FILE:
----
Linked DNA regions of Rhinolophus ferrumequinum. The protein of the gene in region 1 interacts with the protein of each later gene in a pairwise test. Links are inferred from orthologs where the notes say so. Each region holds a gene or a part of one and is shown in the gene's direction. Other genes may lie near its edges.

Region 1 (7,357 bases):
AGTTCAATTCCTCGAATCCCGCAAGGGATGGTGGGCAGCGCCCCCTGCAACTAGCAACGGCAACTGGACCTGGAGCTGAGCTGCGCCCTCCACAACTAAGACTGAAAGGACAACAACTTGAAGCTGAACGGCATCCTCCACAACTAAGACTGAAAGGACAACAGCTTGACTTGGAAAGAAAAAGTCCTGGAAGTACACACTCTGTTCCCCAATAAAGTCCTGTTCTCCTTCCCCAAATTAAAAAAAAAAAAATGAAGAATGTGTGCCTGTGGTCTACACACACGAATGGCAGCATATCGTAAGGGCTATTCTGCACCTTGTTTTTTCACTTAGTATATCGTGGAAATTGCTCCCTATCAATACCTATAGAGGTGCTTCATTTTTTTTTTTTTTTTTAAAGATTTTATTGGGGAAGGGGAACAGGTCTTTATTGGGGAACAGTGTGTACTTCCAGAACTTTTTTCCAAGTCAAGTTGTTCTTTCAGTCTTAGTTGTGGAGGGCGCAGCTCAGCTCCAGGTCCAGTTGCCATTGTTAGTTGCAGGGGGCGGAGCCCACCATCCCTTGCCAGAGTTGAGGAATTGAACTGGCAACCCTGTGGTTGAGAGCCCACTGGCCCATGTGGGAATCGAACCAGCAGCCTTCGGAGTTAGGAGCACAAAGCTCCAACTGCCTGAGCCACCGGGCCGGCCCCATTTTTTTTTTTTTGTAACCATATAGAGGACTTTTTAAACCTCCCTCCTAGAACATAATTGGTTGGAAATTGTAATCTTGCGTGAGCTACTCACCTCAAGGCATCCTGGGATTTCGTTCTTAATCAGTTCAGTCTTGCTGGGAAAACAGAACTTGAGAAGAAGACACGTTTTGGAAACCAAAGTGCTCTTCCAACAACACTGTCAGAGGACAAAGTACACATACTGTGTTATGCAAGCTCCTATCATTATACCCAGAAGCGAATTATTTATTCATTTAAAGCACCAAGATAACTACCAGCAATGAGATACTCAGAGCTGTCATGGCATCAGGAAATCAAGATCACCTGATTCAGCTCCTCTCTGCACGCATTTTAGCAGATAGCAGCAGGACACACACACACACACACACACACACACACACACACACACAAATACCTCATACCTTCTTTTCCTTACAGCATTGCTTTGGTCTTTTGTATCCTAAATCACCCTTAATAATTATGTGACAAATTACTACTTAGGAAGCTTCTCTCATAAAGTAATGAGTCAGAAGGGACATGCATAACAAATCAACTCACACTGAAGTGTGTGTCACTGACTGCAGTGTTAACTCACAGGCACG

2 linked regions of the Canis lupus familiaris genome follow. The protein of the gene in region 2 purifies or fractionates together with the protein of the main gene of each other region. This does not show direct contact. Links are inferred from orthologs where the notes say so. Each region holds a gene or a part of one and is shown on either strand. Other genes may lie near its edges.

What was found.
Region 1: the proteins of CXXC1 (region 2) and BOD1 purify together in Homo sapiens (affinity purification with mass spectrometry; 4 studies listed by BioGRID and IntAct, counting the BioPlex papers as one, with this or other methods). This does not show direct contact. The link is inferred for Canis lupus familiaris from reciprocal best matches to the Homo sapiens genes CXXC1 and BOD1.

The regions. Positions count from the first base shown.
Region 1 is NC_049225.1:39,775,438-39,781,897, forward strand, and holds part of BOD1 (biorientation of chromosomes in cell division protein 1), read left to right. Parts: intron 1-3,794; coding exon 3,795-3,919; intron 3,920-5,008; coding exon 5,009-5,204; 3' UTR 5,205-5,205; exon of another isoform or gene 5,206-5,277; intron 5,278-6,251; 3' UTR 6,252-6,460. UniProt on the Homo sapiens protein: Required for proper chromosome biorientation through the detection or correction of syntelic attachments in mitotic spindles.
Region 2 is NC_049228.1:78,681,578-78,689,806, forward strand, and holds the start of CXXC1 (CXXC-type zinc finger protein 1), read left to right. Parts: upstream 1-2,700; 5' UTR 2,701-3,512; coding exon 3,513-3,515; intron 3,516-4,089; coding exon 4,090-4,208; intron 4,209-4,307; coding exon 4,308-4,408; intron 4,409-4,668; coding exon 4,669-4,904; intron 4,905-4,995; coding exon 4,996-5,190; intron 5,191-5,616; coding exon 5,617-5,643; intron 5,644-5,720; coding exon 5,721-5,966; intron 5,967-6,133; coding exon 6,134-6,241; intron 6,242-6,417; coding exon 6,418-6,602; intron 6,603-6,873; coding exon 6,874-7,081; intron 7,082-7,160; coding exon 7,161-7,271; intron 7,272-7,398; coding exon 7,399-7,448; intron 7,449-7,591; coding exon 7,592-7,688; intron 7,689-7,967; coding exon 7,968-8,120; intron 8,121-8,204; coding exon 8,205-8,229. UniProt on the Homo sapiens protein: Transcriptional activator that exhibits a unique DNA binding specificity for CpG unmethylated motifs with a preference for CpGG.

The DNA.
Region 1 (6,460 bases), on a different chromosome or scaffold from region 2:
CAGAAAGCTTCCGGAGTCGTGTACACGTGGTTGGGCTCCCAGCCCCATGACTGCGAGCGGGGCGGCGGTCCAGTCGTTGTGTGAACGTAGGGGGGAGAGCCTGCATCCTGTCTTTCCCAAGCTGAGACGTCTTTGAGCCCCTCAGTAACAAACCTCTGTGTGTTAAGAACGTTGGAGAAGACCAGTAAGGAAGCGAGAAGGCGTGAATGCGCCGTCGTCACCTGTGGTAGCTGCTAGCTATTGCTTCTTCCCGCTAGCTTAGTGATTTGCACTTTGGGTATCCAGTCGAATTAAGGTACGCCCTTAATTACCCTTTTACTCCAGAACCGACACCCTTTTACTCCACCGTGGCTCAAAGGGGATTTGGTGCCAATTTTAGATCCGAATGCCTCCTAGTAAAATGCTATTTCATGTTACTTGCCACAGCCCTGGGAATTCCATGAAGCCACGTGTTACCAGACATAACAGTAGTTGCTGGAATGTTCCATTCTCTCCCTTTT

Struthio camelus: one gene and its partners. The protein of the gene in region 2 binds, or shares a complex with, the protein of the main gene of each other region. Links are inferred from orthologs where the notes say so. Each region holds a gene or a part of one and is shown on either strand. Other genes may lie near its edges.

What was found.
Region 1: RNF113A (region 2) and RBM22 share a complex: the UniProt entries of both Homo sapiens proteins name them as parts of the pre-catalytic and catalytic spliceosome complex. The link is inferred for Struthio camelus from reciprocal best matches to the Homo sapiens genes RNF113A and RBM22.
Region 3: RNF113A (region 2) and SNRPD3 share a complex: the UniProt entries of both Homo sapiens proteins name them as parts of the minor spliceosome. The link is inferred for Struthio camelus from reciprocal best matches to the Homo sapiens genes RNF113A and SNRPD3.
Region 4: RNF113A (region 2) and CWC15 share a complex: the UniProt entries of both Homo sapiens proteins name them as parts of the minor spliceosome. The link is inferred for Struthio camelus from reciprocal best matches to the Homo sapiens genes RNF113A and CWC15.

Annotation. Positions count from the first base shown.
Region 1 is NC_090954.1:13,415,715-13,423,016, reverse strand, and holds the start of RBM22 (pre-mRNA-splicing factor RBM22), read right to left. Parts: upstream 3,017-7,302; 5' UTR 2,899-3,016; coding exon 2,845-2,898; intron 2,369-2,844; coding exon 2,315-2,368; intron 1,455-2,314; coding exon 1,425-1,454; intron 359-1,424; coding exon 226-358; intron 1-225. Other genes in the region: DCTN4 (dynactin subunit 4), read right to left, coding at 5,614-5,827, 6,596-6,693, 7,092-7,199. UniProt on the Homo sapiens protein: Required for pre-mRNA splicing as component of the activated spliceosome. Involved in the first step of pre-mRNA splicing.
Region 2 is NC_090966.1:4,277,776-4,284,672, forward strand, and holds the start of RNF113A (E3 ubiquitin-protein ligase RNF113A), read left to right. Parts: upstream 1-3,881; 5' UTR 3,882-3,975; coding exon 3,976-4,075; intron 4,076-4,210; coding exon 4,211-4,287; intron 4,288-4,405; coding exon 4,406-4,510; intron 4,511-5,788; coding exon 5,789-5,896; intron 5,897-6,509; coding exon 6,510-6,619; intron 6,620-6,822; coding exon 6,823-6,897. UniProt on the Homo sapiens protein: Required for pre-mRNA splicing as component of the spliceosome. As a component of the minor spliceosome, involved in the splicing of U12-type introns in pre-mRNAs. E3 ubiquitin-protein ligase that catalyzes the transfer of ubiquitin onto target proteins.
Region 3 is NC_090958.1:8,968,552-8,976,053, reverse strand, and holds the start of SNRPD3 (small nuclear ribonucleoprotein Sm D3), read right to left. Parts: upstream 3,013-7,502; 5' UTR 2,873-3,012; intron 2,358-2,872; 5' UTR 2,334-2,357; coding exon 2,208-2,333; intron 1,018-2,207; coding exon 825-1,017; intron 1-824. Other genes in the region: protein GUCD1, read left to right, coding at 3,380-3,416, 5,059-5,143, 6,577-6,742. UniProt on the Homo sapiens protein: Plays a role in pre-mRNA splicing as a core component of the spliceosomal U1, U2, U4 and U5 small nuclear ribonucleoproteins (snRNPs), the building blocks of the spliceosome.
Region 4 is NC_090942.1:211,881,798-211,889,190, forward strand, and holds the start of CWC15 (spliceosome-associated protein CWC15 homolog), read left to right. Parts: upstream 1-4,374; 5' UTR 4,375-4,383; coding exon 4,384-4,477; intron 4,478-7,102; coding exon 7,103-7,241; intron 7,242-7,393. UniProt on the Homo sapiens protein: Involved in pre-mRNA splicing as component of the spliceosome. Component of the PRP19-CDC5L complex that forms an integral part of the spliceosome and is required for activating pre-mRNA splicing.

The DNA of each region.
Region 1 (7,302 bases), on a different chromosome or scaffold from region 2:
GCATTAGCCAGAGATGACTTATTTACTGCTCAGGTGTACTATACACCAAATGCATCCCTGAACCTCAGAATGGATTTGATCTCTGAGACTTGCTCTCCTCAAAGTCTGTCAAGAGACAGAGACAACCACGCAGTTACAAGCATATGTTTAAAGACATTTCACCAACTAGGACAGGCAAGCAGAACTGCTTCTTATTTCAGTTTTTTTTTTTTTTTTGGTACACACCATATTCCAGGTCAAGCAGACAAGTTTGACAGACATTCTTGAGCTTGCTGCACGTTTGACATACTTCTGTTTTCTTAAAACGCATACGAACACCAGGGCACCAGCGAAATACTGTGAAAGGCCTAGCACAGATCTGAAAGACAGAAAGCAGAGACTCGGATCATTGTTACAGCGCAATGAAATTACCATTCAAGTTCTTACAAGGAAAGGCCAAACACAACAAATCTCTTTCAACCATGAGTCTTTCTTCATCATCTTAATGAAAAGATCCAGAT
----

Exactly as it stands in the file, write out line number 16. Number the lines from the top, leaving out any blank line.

Region 3: RNF113A (region 2) and SNRPD3 share a complex: the UniProt entries of both Homo sapiens proteins name them as parts of the minor spliceosome. The link is inferred for Struthio camelus from reciprocal best matches to the Homo sapiens genes RNF113A and SNRPD3.